But the good news just keeps on coming.

That same evening, Bill Perkins, an energy trader based in Houston, in after-market comments, said NG storage is "near overflowing" and he's shorting NG. He sees no near/intermediate-term catalysts to reverse the trend. So, regardless of my "expertise" (there is none that I know of), we should seriously consider giving credence to him, especially with all the other facts and technical indicators supporting his view.

Adding to the dismal outlook, look at the front-month prices from 6/2 close to 6/3 close of the Henry Hub prices, as seen in these two snapshots.

Henry Hub Futures Before 6/3 NYSE Open

Henry Hub Futures 6/3 After NYSE Close

You can see a 1-day drop of almost $0.13. And with the news today, 6/4, the "hits" just keep on coming. In the morning trades, the futures were down big. Even as other commodities destroyed yesterday, including oil, gold, silver, etc. recovered and were trending up, at 13:28 NG was down $0.08 to $3.766. UNG was as low as $13.40 in the morning on big volume. After the big boys got out, it did recover, but on very low volume. At 13:27 it made $14.51 and began trending down again.

If you want to take a look at the Henry Hub prices after close, here's one place you can go.

Still not convinced of the long-term trend? Take a look at this snapshot I made at 11:30 this A.M., 6/4. Click to enlarge it.

UNG Annotated 200 day SMA 6/4 11:30


Last, consider the general conditions we've seen that should affect our long-term decision-making process.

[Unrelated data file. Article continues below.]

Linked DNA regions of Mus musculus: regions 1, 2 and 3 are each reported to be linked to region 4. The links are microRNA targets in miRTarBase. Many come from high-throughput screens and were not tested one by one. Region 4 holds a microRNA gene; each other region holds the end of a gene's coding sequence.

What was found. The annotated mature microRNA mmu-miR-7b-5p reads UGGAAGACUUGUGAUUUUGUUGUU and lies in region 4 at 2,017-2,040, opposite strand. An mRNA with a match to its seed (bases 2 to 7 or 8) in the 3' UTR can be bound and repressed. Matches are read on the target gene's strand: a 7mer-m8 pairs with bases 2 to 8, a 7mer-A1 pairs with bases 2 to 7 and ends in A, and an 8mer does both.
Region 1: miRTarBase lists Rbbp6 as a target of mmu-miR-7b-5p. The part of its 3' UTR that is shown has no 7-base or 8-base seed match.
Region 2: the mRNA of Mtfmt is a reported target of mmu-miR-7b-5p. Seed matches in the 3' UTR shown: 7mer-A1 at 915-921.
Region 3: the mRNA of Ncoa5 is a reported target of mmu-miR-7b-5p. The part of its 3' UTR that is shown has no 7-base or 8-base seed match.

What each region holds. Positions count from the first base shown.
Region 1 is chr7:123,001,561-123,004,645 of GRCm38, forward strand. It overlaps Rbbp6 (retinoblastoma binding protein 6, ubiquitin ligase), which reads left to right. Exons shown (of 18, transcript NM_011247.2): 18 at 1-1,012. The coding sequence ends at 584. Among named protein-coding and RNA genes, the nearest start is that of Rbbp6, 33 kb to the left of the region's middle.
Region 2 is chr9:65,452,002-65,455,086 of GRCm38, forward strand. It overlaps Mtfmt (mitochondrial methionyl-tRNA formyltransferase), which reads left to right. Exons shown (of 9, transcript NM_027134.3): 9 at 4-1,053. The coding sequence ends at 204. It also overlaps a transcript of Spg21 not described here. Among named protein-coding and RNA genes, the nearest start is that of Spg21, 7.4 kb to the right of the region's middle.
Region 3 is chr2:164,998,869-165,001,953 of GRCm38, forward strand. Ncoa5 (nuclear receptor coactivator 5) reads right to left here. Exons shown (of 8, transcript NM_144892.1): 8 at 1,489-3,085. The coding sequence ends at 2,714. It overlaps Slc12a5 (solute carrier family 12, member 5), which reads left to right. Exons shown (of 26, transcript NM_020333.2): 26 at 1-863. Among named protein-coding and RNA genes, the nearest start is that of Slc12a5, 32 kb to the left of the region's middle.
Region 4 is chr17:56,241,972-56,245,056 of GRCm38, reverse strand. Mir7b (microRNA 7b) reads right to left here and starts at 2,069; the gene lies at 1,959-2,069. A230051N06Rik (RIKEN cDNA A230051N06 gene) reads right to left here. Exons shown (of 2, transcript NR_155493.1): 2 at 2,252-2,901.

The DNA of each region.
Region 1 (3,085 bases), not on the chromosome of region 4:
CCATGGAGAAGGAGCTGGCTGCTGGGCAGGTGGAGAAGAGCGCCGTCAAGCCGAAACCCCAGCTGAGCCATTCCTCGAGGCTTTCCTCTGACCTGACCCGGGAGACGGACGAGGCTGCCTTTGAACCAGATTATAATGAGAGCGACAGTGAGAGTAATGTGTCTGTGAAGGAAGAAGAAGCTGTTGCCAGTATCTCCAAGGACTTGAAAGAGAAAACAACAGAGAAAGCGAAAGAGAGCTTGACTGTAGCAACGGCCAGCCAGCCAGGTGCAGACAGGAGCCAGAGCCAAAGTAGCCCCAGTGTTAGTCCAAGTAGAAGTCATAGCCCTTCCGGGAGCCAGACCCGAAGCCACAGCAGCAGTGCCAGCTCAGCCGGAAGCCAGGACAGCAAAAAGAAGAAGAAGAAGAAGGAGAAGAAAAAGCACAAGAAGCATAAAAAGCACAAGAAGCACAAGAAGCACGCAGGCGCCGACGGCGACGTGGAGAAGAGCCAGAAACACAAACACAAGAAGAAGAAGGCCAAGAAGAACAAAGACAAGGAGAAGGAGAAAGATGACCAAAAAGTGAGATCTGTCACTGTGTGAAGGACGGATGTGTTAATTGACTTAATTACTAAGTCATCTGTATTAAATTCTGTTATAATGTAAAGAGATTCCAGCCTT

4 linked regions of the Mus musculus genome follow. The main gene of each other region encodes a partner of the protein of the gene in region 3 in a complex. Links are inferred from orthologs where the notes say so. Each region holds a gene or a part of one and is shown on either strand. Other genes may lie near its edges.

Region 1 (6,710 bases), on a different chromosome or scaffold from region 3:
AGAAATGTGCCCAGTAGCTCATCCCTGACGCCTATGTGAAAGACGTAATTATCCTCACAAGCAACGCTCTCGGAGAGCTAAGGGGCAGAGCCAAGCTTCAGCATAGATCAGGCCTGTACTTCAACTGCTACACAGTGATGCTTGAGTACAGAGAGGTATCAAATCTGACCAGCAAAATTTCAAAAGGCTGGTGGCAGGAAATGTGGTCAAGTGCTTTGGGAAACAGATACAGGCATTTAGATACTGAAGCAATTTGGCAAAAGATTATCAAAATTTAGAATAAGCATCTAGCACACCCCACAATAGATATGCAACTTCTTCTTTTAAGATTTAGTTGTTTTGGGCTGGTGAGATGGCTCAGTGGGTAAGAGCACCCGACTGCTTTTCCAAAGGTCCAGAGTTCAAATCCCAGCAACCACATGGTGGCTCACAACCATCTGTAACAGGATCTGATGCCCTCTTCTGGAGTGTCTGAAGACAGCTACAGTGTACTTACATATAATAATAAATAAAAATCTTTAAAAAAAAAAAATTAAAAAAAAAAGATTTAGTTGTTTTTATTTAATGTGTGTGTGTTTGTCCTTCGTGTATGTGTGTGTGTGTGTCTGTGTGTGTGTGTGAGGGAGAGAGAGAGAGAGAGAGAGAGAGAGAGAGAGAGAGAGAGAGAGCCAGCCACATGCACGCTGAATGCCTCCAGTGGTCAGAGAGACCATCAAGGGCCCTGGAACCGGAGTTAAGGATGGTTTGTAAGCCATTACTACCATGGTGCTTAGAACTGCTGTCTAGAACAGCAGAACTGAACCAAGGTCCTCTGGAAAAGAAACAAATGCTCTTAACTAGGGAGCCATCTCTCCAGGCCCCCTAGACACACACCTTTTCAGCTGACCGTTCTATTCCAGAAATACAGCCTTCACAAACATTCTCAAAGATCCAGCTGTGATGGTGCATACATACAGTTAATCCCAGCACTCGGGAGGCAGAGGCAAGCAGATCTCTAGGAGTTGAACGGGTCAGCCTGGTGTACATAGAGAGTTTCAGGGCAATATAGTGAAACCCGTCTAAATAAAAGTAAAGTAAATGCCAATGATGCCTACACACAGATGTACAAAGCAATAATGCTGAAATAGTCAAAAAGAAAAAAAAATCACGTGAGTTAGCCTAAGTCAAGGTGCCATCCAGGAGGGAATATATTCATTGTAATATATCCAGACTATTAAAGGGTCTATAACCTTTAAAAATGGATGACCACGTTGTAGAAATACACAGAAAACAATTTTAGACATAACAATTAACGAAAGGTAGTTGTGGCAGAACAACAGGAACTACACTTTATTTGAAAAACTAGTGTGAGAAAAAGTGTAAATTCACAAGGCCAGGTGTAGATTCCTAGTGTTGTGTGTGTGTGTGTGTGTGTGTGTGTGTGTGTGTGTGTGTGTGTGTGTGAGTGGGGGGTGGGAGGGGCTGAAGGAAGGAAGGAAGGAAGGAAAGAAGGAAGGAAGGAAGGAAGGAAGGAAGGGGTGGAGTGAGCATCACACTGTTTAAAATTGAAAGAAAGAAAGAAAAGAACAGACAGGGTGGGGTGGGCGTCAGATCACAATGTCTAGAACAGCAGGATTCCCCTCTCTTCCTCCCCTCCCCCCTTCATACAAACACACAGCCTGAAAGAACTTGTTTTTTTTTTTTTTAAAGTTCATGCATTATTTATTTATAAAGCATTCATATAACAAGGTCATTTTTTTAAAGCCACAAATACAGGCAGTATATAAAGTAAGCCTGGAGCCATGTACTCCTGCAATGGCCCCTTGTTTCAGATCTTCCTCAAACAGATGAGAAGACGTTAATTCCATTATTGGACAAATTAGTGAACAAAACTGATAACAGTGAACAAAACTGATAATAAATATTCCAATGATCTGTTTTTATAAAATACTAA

The economy is still weak(ening?) as indicated by same-store sales results reported this morning. Don't be fooled by the small recent increase in the construction spending and other leading indicators. All the pundits (I include economists in this camp - they agree with each other about as often as the other pundits do) agree that the consumer is key to the economic turn-around. And guess what! The reported savings rate has now increased to 6.4%. The consumer is not spending. With new jobless claims of 630+K again, who can blame them? The economy is not on a fast-track to recovery.

The "stimulus plan" (cough, cough) still has months to go before it has what little effect may be expected, according to TraderRob in "Stimulus Effects Not Yet Seen in Economic Data".

Under these conditions, summer A/C thermostats wil be set up and winter settings will be down. This reduces electricity demand and that means that utilities will not need as much NG for their peak-demand generation activities and home heating draw will be lessened. If the summer and winter are mild, the effects will be exacerbated.

In support of the "green weeds" corollary of the "green shoots" theorem, these posts "Mortgage Delinquencies as a Percentage of Loans by Richard Shaw"The Proof That There Are No 'Green Shoots' by Karl Denninger and Green Shoots Are Parched by Tom Lindmark. all support my assertion that recovery will be slower than what many expect, thereby keeping NG prices suppressed for a long, long time.

The tidbit of note from Richard Shaw's piece was "Prime loan delinquencies rose to 6.06% from 5.06% one quarter ago, a significant and disturbing increase from a group of borrowers that aren’t expected to default".

This is the first statistical support of an assertion I saw previously that defaults had spread to prime borrowers. This implies that, indeed, we have not begun a real recovery. By inference, certain consumer-driven actions that would increase NG demand are forestalled even more.